There's a paradigm shift happening in trading.
Today's investors have access to data and information that would have been unheard of 10 years ago ... and unfathomable 20 years ago. In the past, investors relied on information and experience from their real lives, from counterparties, and from fastidious attention to CNBC and stock tickers.
While the games, the rules, and the players have all changed, the goal hasn't ... more alpha ... more money ... more reliably.
Algorithmic trading isn't new, but there is a shift in who's making the algorithms. For example, you can crowdsource development through Quantopian ... or let machines do the heavy lifting through A.I.-based firms like Sentient.
Some argue that artificial intelligence is unable to generate significantly different results because "analyzing more and more data results in increasingly similar strategies".
But I'd argue that's only true if you look at the same data, the same way.
The Future of Trading
One of the reasons A.I. is a great option for trading is that it takes away the human element of fear, greed, and discretionary mistakes.
Sentient's founder says:
"For me, it's scarier to be relying on those human-based intuitions and justifications than relying on purely what the data and statistics are telling you." - Babak Hodjat
In addition, people tend to get similar results because they do things similarly. As A.I. matures (and more researchers become better versed in what's possible) solutions will evolve.
It won't be a Ph.d. writing an algorithm ... it will be machines and code trying unthinkable combinations and finding edges that otherwise would remain invisible and unused.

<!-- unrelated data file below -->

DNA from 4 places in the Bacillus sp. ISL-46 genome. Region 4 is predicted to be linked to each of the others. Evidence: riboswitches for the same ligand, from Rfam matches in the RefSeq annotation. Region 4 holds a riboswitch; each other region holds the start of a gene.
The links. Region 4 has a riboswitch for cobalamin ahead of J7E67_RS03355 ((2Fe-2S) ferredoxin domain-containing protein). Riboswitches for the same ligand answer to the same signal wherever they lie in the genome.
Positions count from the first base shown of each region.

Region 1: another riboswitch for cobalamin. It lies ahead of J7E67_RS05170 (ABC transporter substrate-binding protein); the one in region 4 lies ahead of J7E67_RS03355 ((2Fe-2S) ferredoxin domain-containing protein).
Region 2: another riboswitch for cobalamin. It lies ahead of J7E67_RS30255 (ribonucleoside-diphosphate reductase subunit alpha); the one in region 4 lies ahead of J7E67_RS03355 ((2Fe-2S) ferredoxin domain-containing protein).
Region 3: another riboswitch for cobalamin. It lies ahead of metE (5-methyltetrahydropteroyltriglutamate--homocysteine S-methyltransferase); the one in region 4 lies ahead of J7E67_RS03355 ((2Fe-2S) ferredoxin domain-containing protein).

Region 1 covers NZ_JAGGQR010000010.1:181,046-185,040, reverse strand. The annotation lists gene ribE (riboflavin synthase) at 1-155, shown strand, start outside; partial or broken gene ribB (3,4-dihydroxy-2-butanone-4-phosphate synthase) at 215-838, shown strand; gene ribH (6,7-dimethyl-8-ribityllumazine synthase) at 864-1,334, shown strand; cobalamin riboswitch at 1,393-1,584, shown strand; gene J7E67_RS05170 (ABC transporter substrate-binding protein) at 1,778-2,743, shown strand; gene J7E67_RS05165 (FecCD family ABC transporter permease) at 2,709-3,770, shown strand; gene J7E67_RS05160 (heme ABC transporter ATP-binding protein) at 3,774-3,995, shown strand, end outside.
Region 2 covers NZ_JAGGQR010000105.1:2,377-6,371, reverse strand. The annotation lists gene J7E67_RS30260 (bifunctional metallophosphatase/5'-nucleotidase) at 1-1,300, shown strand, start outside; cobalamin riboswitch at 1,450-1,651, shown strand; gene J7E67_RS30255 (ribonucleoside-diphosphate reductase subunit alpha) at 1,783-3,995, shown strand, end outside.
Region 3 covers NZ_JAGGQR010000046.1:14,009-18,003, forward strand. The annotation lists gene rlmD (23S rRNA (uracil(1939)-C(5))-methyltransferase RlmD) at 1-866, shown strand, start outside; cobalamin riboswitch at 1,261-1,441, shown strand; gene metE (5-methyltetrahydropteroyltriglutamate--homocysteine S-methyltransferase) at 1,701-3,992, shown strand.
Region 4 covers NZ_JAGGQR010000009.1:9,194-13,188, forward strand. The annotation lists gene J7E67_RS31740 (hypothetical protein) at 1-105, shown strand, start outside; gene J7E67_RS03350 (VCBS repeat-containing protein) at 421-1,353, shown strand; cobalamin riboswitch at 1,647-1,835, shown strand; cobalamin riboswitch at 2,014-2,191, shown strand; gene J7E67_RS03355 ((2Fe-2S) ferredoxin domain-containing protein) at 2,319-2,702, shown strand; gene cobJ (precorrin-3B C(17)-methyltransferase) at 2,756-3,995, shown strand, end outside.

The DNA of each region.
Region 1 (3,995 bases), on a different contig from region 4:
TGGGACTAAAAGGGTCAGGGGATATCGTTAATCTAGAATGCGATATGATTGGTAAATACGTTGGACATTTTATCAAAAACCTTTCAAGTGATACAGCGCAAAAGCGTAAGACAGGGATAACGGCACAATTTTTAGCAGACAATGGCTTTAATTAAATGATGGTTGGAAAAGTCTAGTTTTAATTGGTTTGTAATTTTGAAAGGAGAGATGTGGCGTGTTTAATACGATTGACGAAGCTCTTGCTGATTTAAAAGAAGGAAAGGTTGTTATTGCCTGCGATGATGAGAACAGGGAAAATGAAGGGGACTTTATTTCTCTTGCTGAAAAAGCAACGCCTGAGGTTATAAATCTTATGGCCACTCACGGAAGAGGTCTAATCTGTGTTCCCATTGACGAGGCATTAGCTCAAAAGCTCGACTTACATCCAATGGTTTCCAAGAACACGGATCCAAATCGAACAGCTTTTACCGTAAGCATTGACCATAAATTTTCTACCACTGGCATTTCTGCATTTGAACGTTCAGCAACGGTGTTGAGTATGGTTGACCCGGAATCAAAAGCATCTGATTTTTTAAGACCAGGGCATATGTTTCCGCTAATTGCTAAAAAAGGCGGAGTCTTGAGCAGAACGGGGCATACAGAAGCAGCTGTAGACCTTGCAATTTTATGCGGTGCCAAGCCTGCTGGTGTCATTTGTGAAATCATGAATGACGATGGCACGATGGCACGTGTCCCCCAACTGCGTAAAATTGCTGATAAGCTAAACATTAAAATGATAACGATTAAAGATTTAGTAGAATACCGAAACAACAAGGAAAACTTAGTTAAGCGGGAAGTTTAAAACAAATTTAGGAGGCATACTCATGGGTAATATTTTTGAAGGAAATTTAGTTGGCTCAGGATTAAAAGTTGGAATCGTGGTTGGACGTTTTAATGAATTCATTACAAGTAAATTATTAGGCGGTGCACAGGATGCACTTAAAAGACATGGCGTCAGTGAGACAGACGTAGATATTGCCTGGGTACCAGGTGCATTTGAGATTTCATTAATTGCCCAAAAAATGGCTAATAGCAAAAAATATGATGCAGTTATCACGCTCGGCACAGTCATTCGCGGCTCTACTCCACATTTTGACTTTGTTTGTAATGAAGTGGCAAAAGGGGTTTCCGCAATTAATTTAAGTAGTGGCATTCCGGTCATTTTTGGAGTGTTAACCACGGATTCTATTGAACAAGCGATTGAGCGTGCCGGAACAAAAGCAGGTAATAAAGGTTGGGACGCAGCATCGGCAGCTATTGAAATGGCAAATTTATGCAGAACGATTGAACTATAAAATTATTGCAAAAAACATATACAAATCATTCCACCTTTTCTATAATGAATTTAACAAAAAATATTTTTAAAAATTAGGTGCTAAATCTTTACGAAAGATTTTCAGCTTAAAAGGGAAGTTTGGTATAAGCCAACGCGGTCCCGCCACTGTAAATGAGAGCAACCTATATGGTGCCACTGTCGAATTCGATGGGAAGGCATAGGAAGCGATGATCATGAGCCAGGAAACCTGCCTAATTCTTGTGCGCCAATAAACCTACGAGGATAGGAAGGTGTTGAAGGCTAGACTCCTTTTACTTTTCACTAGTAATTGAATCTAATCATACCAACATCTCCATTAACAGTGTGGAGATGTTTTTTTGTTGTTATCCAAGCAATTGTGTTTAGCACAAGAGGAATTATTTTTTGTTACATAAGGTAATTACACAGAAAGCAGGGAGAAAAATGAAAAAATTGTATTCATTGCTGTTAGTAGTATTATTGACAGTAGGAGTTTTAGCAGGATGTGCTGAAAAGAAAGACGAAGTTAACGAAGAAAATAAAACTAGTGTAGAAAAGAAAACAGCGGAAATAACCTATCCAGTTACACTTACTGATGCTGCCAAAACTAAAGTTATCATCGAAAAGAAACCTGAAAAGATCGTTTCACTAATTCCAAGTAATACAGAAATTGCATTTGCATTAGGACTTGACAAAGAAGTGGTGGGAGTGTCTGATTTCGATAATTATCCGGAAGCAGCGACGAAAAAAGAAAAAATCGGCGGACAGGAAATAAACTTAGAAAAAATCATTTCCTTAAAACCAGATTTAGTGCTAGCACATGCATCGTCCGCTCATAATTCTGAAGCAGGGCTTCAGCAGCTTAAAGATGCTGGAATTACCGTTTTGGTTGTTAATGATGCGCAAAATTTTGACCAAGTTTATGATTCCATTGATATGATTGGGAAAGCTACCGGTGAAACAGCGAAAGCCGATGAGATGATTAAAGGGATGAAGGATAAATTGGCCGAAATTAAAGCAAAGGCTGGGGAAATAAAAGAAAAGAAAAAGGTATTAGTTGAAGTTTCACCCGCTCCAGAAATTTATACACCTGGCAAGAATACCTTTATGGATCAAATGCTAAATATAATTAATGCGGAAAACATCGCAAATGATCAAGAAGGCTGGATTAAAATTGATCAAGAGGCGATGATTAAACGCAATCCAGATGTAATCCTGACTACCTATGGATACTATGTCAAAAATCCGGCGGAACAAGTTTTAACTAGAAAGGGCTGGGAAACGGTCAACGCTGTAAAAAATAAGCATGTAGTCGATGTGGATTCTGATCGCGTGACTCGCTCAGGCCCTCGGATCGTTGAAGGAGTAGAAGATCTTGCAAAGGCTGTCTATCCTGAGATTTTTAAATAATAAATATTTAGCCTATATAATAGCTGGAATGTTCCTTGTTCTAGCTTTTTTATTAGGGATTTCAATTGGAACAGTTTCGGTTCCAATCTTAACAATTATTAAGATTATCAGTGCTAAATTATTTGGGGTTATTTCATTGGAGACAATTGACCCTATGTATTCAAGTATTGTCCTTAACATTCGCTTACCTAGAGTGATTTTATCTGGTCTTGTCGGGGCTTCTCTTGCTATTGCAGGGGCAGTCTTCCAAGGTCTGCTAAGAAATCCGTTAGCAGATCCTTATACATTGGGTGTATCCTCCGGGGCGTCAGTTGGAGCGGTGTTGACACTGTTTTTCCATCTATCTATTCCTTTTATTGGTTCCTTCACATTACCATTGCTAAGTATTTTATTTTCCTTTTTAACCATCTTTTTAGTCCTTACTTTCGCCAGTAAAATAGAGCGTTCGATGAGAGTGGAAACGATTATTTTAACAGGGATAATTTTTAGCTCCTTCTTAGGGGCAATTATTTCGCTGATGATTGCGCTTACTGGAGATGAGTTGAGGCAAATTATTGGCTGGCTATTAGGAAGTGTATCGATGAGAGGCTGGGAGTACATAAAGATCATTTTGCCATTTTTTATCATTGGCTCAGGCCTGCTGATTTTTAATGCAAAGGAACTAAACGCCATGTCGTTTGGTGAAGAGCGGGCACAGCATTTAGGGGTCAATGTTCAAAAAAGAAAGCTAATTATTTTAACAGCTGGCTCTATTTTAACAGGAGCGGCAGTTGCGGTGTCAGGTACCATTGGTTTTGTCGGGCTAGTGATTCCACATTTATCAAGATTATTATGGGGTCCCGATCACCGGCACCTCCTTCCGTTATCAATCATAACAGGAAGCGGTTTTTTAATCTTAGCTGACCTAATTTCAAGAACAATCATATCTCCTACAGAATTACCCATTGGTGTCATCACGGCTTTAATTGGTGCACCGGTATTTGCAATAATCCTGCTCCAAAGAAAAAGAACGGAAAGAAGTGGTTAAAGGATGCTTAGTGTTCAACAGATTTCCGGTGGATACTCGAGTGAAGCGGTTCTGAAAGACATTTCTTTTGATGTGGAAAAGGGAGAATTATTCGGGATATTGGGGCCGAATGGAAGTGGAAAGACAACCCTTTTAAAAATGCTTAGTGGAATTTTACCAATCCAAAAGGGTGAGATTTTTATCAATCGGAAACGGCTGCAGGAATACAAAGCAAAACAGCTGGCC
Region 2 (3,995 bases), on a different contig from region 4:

Currently, most people train their algorithms on markets, or with human intervention, but there are more data sets that can be used to build more robust models.
Alternative data, to most, means tracking Twitter and Facebook sentiment, but confining your definition to that limits potential alpha.
New sources of data are being mined everywhere, and are letting investors understand trends "before they happen".
For example, mobile devices, low-cost sensors, and a host of new technologies have led to an explosion of new potential data sources to use directly for predictive insight or indirectly to help improve models.
In addition, private company performance, logistics data, and satellite imagery are becoming popular data sets in a data scientist's alpha creation toolbox.
There are often concerns about the cost and completeness of these datasets, but as we get better at creating and using them, both will improve.
Here is a chart of alternative data sources.
Finding more ways to train algorithms on new data can help traders once again find an edge on their competition.
The thing about "sustainable alpha" is that while one might be able to achieve it, you can't expect to have it doing the same thing everyone else, or that you've always done.
Markets change, and what worked yesterday won't necessarily work today or tomorrow. Trading is a zero-sum game, and as we move toward the future, this only gets more apparent.
Behavioral Game Theory shows that human choices don't necessarily reflect the benefits they expect to receive. That's no longer the case with algorithms.
For more on Big Data and its potential, here's access to the full panel discussion I participated in recently at The Trading Show in New York.
Let me know if you have questions or comments. Thanks.